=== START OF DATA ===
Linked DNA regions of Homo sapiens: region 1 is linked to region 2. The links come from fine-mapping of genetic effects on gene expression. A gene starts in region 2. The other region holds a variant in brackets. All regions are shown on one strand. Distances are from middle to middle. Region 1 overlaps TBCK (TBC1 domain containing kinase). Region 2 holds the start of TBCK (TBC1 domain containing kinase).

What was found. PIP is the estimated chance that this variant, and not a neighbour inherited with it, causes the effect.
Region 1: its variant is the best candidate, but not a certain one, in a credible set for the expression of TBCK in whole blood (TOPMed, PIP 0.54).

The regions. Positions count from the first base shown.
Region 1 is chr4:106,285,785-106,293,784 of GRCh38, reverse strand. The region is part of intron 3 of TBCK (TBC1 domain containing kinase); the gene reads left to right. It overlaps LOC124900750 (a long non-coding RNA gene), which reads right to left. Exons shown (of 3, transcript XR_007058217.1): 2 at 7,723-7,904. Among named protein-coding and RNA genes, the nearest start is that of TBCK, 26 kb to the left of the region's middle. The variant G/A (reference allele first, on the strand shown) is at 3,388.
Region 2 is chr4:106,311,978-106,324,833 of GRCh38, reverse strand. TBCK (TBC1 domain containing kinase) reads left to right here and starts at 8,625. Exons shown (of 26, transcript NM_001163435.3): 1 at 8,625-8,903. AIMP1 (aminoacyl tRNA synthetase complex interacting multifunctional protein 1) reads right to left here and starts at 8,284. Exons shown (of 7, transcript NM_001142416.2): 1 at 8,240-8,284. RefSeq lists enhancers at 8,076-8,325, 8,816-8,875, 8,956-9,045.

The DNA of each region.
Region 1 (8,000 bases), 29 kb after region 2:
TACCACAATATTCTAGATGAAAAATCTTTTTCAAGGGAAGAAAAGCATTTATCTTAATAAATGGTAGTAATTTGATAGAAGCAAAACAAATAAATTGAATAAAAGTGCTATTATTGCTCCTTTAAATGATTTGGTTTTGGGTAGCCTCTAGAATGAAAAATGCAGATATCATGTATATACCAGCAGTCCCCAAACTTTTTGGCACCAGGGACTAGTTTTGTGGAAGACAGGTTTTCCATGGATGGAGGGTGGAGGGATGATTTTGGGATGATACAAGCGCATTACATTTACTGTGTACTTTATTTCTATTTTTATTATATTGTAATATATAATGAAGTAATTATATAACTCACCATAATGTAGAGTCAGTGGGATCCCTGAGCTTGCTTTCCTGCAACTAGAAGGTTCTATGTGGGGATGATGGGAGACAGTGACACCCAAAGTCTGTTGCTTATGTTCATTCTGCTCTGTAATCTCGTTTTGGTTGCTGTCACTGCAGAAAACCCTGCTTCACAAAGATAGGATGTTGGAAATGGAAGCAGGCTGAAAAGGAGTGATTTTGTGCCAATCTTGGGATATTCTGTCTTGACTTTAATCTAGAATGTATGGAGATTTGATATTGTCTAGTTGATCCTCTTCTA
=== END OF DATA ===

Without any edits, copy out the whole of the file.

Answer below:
Linked DNA regions of Homo sapiens: region 1 is linked to region 2. The links come from fine-mapping of genetic effects on gene expression. A gene starts in region 2. The other region holds a variant in brackets. All regions are shown on one strand. Distances are from middle to middle. Region 1 overlaps TBCK (TBC1 domain containing kinase). Region 2 holds the start of TBCK (TBC1 domain containing kinase).

What was found. PIP is the estimated chance that this variant, and not a neighbour inherited with it, causes the effect.
Region 1: its variant is the best candidate, but not a certain one, in a credible set for the expression of TBCK in whole blood (TOPMed, PIP 0.54).

The regions. Positions count from the first base shown.
Region 1 is chr4:106,285,785-106,293,784 of GRCh38, reverse strand. The region is part of intron 3 of TBCK (TBC1 domain containing kinase); the gene reads left to right. It overlaps LOC124900750 (a long non-coding RNA gene), which reads right to left. Exons shown (of 3, transcript XR_007058217.1): 2 at 7,723-7,904. Among named protein-coding and RNA genes, the nearest start is that of TBCK, 26 kb to the left of the region's middle. The variant G/A (reference allele first, on the strand shown) is at 3,388.
Region 2 is chr4:106,311,978-106,324,833 of GRCh38, reverse strand. TBCK (TBC1 domain containing kinase) reads left to right here and starts at 8,625. Exons shown (of 26, transcript NM_001163435.3): 1 at 8,625-8,903. AIMP1 (aminoacyl tRNA synthetase complex interacting multifunctional protein 1) reads right to left here and starts at 8,284. Exons shown (of 7, transcript NM_001142416.2): 1 at 8,240-8,284. RefSeq lists enhancers at 8,076-8,325, 8,816-8,875, 8,956-9,045.

The DNA of each region.
Region 1 (8,000 bases), 29 kb after region 2:
TACCACAATATTCTAGATGAAAAATCTTTTTCAAGGGAAGAAAAGCATTTATCTTAATAAATGGTAGTAATTTGATAGAAGCAAAACAAATAAATTGAATAAAAGTGCTATTATTGCTCCTTTAAATGATTTGGTTTTGGGTAGCCTCTAGAATGAAAAATGCAGATATCATGTATATACCAGCAGTCCCCAAACTTTTTGGCACCAGGGACTAGTTTTGTGGAAGACAGGTTTTCCATGGATGGAGGGTGGAGGGATGATTTTGGGATGATACAAGCGCATTACATTTACTGTGTACTTTATTTCTATTTTTATTATATTGTAATATATAATGAAGTAATTATATAACTCACCATAATGTAGAGTCAGTGGGATCCCTGAGCTTGCTTTCCTGCAACTAGAAGGTTCTATGTGGGGATGATGGGAGACAGTGACACCCAAAGTCTGTTGCTTATGTTCATTCTGCTCTGTAATCTCGTTTTGGTTGCTGTCACTGCAGAAAACCCTGCTTCACAAAGATAGGATGTTGGAAATGGAAGCAGGCTGAAAAGGAGTGATTTTGTGCCAATCTTGGGATATTCTGTCTTGACTTTAATCTAGAATGTATGGAGATTTGATATTGTCTAGTTGATCCTCTTCTA